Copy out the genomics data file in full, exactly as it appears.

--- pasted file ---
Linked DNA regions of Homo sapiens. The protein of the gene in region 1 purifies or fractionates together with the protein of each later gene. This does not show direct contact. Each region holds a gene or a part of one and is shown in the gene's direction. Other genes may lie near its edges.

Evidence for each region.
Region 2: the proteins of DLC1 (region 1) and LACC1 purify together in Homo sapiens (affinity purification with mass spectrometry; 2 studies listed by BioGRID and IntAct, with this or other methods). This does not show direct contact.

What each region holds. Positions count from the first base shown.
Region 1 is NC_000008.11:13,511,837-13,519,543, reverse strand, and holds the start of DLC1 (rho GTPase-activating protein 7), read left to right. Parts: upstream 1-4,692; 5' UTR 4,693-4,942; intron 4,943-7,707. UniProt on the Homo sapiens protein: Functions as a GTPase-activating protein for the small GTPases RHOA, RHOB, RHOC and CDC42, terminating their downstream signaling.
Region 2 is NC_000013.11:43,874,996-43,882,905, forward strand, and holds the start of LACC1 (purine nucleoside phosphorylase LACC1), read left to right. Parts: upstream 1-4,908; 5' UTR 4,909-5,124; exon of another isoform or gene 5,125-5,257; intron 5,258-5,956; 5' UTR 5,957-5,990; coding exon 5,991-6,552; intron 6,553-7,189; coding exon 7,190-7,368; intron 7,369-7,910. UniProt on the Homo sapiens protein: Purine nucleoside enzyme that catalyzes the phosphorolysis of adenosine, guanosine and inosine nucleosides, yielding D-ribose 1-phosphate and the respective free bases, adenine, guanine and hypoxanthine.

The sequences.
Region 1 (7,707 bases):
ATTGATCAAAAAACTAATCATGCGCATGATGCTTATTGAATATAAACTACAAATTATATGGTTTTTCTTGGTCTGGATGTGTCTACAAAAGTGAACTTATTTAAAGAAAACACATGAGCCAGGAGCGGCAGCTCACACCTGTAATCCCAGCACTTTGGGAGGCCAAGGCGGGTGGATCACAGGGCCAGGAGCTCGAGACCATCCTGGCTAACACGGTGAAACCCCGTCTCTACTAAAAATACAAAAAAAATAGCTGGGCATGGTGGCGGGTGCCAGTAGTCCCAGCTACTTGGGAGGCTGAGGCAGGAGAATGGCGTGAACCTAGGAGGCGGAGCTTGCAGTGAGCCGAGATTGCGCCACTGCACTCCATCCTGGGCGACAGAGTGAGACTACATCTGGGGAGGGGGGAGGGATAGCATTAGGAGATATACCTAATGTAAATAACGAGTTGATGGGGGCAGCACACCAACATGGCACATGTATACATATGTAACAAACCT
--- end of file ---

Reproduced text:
Linked DNA regions of Homo sapiens. The protein of the gene in region 1 purifies or fractionates together with the protein of each later gene. This does not show direct contact. Each region holds a gene or a part of one and is shown in the gene's direction. Other genes may lie near its edges.

Evidence for each region.
Region 2: the proteins of DLC1 (region 1) and LACC1 purify together in Homo sapiens (affinity purification with mass spectrometry; 2 studies listed by BioGRID and IntAct, with this or other methods). This does not show direct contact.

What each region holds. Positions count from the first base shown.
Region 1 is NC_000008.11:13,511,837-13,519,543, reverse strand, and holds the start of DLC1 (rho GTPase-activating protein 7), read left to right. Parts: upstream 1-4,692; 5' UTR 4,693-4,942; intron 4,943-7,707. UniProt on the Homo sapiens protein: Functions as a GTPase-activating protein for the small GTPases RHOA, RHOB, RHOC and CDC42, terminating their downstream signaling.
Region 2 is NC_000013.11:43,874,996-43,882,905, forward strand, and holds the start of LACC1 (purine nucleoside phosphorylase LACC1), read left to right. Parts: upstream 1-4,908; 5' UTR 4,909-5,124; exon of another isoform or gene 5,125-5,257; intron 5,258-5,956; 5' UTR 5,957-5,990; coding exon 5,991-6,552; intron 6,553-7,189; coding exon 7,190-7,368; intron 7,369-7,910. UniProt on the Homo sapiens protein: Purine nucleoside enzyme that catalyzes the phosphorolysis of adenosine, guanosine and inosine nucleosides, yielding D-ribose 1-phosphate and the respective free bases, adenine, guanine and hypoxanthine.

The sequences.
Region 1 (7,707 bases):
ATTGATCAAAAAACTAATCATGCGCATGATGCTTATTGAATATAAACTACAAATTATATGGTTTTTCTTGGTCTGGATGTGTCTACAAAAGTGAACTTATTTAAAGAAAACACATGAGCCAGGAGCGGCAGCTCACACCTGTAATCCCAGCACTTTGGGAGGCCAAGGCGGGTGGATCACAGGGCCAGGAGCTCGAGACCATCCTGGCTAACACGGTGAAACCCCGTCTCTACTAAAAATACAAAAAAAATAGCTGGGCATGGTGGCGGGTGCCAGTAGTCCCAGCTACTTGGGAGGCTGAGGCAGGAGAATGGCGTGAACCTAGGAGGCGGAGCTTGCAGTGAGCCGAGATTGCGCCACTGCACTCCATCCTGGGCGACAGAGTGAGACTACATCTGGGGAGGGGGGAGGGATAGCATTAGGAGATATACCTAATGTAAATAACGAGTTGATGGGGGCAGCACACCAACATGGCACATGTATACATATGTAACAAACCT